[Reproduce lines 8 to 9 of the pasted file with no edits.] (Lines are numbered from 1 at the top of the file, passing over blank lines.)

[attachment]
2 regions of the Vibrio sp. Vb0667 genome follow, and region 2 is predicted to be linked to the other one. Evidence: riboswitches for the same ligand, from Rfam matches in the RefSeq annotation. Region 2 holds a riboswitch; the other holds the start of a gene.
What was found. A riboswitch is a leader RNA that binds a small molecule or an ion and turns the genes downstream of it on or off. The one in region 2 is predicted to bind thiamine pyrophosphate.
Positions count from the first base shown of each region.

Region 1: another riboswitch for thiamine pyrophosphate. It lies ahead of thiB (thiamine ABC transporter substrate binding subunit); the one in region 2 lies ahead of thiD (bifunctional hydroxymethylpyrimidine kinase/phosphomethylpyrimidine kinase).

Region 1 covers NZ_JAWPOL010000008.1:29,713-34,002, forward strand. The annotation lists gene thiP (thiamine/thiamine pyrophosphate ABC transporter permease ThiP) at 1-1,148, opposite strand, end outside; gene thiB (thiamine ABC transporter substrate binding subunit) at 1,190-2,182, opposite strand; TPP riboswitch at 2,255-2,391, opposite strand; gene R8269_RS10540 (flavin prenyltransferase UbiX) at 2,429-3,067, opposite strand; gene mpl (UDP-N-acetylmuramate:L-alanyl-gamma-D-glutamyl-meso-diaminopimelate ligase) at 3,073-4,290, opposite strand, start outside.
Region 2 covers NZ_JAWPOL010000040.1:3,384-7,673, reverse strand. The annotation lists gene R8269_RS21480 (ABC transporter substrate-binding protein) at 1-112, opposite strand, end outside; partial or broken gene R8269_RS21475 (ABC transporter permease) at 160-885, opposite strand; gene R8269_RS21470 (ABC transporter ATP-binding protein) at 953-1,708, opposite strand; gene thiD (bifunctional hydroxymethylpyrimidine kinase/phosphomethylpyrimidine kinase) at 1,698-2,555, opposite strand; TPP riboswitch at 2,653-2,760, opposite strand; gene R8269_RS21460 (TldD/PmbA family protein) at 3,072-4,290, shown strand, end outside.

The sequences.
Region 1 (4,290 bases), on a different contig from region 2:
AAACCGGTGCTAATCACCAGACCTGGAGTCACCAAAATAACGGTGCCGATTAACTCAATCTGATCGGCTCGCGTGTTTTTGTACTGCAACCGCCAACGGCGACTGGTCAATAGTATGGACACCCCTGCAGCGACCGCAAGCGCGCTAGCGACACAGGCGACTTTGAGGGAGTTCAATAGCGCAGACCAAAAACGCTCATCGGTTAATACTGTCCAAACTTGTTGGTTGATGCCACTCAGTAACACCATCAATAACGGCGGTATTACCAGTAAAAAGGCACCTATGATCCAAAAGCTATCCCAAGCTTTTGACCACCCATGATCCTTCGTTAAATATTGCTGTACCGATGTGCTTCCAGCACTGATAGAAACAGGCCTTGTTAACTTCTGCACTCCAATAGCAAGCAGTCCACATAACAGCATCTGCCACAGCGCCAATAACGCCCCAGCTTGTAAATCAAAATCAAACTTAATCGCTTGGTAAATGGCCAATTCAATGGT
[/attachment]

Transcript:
Region 1 (4,290 bases), on a different contig from region 2:
AAACCGGTGCTAATCACCAGACCTGGAGTCACCAAAATAACGGTGCCGATTAACTCAATCTGATCGGCTCGCGTGTTTTTGTACTGCAACCGCCAACGGCGACTGGTCAATAGTATGGACACCCCTGCAGCGACCGCAAGCGCGCTAGCGACACAGGCGACTTTGAGGGAGTTCAATAGCGCAGACCAAAAACGCTCATCGGTTAATACTGTCCAAACTTGTTGGTTGATGCCACTCAGTAACACCATCAATAACGGCGGTATTACCAGTAAAAAGGCACCTATGATCCAAAAGCTATCCCAAGCTTTTGACCACCCATGATCCTTCGTTAAATATTGCTGTACCGATGTGCTTCCAGCACTGATAGAAACAGGCCTTGTTAACTTCTGCACTCCAATAGCAAGCAGTCCACATAACAGCATCTGCCACAGCGCCAATAACGCCCCAGCTTGTAAATCAAAATCAAACTTAATCGCTTGGTAAATGGCCAATTCAATGGT